Polymers are long chain molecules, often a building block of plastics. “What we’ve done is create a completely new kind of transistor that’s made out of plastic — out of polymers in solution,” explains Cain.

The transistors can be printed onto a surface, so that they coat it, using a process that takes place at room temperature. It is “a bit like spreading out cooked spaghetti onto a sheet,” notes Cain. The process makes very uniform layers.

Plastic transistors can make displays “virtually unbreakable,” he says. “You can put them in objects and not worry about dropping them in the way that you do with glass displays.” Goodbye, bulky cases for phones and tablet computers!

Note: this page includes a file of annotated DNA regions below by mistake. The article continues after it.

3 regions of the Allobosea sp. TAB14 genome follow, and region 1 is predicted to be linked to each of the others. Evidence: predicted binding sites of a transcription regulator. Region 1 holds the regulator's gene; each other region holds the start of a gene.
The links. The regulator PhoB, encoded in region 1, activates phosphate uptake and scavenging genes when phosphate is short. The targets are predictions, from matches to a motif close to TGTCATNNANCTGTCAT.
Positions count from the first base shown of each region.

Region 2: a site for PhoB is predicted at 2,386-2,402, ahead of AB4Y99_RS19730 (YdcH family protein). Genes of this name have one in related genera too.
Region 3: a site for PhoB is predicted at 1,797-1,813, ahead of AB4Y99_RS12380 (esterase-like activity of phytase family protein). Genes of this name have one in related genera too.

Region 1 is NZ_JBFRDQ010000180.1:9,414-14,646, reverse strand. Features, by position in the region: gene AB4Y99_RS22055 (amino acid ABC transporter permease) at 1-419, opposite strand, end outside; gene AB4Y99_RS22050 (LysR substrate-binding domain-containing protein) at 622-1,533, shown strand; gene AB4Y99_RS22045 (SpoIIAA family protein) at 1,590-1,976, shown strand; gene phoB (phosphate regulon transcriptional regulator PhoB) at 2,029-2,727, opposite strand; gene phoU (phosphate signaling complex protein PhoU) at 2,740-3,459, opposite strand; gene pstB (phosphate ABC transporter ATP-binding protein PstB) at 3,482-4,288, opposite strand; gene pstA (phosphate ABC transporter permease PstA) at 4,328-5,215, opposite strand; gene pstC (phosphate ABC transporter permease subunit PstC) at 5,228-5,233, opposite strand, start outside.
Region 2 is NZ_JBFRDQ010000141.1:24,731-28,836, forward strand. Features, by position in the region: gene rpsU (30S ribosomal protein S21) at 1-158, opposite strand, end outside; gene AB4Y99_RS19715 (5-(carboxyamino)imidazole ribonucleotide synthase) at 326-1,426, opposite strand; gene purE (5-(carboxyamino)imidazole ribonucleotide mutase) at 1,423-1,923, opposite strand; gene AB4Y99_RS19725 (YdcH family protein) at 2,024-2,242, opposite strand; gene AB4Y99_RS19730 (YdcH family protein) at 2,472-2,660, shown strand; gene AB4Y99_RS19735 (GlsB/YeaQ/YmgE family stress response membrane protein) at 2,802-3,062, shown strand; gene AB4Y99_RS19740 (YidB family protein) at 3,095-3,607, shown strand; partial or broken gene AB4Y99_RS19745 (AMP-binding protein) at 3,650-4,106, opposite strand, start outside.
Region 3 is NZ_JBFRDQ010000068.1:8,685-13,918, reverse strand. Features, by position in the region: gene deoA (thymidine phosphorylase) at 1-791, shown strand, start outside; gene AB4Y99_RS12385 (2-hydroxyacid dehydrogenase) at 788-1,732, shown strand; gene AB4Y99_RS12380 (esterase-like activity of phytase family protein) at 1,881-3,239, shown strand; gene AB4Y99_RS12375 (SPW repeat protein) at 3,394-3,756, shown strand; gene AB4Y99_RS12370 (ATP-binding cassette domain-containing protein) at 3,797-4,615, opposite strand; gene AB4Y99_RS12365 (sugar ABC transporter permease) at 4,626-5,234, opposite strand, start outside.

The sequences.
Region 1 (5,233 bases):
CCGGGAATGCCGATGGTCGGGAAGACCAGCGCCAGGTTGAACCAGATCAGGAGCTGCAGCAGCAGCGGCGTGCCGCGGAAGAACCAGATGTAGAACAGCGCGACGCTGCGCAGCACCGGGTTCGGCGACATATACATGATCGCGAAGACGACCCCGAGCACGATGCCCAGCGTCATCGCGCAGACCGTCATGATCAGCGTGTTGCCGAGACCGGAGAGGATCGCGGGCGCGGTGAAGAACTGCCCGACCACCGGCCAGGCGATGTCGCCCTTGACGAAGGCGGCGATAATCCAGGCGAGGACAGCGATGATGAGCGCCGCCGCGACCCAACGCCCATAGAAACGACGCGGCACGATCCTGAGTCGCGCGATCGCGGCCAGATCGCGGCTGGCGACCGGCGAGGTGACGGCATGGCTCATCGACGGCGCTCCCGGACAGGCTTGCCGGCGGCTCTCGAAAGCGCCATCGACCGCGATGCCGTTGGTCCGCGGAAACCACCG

Displays also can be as thin as several cellophane sheets stacked atop one another. A whole mobile phone screen could wrap around the wrist like a thin piece of plastic. Other flexible gadgets become possible too.

Plastic Logic’s demo device “is elegant and impressive,” says Qibing Pei. “What is important here is that organic transistors can be made flexible over large areas.”

Pei works as a materials scientist and engineer at the University of California Los Angeles. Last year, he and his colleagues developed a stretchable OLED light that “is more flexible than skin.” They described their new development last fall in the journal Nature Photonics. Pei’s group also works on stretchable transistors.

Plastic Logic’s transistor sheets are able to bend with curves “well under 1 millimeter radius of curvature,” says Cain. For perspective, a sharp pencil point measures about 1 millimeter (or about 4 one-hundredths of an inch) across. What this means, Cain says, is that an OLED display effectively could be folded in half without damage.